I want to share with you part of my work over the last several years with graduate students in Youth Ministry that are part of the Perkins School of Theology’s Certification Classes held each January during PSYM. This has been a long process for me personally starting my first year of Youth Ministry when Rev. Walt Marcum convinced me I needed a starting place in my practice of Youthwork. So he gave me his, and I have made it mine over time. My philosophy statement has definitely evolved over the three decades I have worked on it. Yours might read differently and that is great! But, if you do not yet have such a document to guide your work, let me suggest you take mine (Walt’s) and slowly make it your own over time. I’ll be sharing more depth on each principle over the next 10 weeks of summer 2014. It will all be here when you get back from your trips and camps. You might even consider journaling about each component as you have ideas. This is not set in stone, it is simply a place to start.
A Sustainable Philosophy Statement for Youth Ministry
The primary goal of Youthwork is to help Youth and their Families live fully into the journey of Christian Discipleship. God has created each one of us in God’s own image and the recovery of this image in each person is the journey of salvation. This image is seen most clearly in the person and work of Jesus. The best way to describe this image is LOVE personified. The Grace of God empowers each person to grow fully into this love. To realize this goal, there are some primary principles for Sustainable Youthwork:
1. Youthwork is Family Based
2. Youthwork is Congregational
3. Youthwork is Relational
4. Youthwork is Discipling
5. Youthwork is Missional
6. Youthwork is Evangelistic
7. Youthwork is Holistic
8. Youthwork is Bible-based
9. Youthwork is Experiential
10. Youthwork is Youth-led
11. Youthwork utilizes Open-ended Discussion
12. Youthwork develops Youth as Christian Leaders
13. Youthwork utilizes a Team approach
14. Youthwork is Unique to a Particular Context
Over the next few weeks of summer I will be unpacking each of these principles for you as a way to think deeply about all that you do and plan for your ministry with Youth in 2014-2015.
This week I want to highlight Principle #1 “Youthwork is Family Based”
When I started in Youth Ministry 3 decades ago, a primary thing I was told is that what we really needed to do in Youth Ministry is get Youth away from their Parents (and possibly Parents away from their Youth). We tended to do this by having what I call 911 programs on Sunday nights and of course we needed Parents not to be there so the Youth could have “open” conversations about the dangers of alcohol, sex, tobacco, suicide, etc.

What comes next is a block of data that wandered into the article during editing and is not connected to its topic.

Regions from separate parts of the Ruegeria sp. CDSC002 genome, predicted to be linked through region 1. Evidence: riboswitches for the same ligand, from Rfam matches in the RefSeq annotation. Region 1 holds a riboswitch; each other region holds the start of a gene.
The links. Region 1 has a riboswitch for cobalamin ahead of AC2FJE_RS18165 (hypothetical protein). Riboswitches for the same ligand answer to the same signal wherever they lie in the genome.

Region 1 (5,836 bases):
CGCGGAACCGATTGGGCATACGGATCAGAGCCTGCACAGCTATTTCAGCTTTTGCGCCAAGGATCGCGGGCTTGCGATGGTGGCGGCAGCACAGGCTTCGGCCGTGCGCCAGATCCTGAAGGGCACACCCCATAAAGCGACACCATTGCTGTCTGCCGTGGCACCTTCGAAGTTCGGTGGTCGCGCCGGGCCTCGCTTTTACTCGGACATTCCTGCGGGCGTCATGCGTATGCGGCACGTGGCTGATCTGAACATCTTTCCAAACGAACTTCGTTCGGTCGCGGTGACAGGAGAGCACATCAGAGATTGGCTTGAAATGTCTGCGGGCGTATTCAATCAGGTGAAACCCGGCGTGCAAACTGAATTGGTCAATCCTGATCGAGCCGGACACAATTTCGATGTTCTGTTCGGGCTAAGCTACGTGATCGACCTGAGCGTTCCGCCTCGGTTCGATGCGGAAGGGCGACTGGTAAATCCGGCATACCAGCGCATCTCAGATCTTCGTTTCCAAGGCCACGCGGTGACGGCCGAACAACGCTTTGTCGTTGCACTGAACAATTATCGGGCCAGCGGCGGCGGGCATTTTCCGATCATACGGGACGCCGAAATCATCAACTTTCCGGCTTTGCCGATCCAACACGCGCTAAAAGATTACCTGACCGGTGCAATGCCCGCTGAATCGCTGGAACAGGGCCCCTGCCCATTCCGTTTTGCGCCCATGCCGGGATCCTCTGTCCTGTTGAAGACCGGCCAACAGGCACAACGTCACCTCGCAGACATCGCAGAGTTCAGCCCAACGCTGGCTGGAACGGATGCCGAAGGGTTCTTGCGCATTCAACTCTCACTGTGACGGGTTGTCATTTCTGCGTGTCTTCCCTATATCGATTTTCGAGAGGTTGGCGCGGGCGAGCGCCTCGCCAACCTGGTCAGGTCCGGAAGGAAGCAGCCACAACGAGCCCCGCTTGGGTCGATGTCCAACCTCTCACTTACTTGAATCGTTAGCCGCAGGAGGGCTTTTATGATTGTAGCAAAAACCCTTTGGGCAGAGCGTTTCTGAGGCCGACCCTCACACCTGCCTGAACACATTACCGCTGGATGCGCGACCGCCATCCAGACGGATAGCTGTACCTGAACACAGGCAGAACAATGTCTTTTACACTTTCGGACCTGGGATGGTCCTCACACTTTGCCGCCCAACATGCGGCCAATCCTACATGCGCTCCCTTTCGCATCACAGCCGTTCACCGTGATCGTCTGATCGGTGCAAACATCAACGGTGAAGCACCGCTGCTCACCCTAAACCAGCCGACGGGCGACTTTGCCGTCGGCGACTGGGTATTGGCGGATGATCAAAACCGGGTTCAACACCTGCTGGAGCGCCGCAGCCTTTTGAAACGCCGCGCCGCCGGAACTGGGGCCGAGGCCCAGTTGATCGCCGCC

This always felt like the wrong way to be doing Youth Ministry to me. Now I know better. Much better!
The PRIMARY Youthworkers in the life of Young People are the members of their Family. Families do Youth Ministry 24/7 all day, everyday. The Church Congregation gets the opportunity to be in ministry with Youth for an hour on Sunday for Sunday school, and hour on Sunday for Worship and maybe an additional hour sometime during the week for Youth Group. In addition to these 3 hours, there are those stellar adults who know how important it is to show up at ballgames and dance recitals, visit Youth where they work, and attend graduations.
EVERY system in the Church should be finely tuned to help Families be in ministry with their Youth. 60-80% of all people who commit their lives to God do it as an adolescent. 60-80% of that time and commitment comes from Family time. The Congregation, the Volunteers, the Paid Youthworker, the Sunday school teachers, the Ushers, the Pastor ALL help along the way. BUT Youthwork is Family Based.
So, take a moment and think about each Family at your church that has a Youth. Do you know who they are? Does every leader in your congregation know who they are? How are YOU supporting Youthwork in the home? How is your congregation supporting Youthwork in the home? Do you have two-parent families? Single parent? Blended families? Non-traditional families? Maybe Grandparents are the primary caregivers.
What could your congregation members be doing? Pray FOR a Youth by name? Pray WITH a Youth weekly? SHARE their faith journey through a testimony? LEAD a Bible Study for Parents? SEND a note of encouragement? SPONSOR a family night out? SERVE snack super at Youth group? TEACH Sunday school? SIT next a Youth in worship? INVITE a Youth to sing in the church choir?
There is something tangible YOU and your congregational members can do every week to support Family Based Youthwork. What will it be?
Peace and Grace,
Charles W. Harrison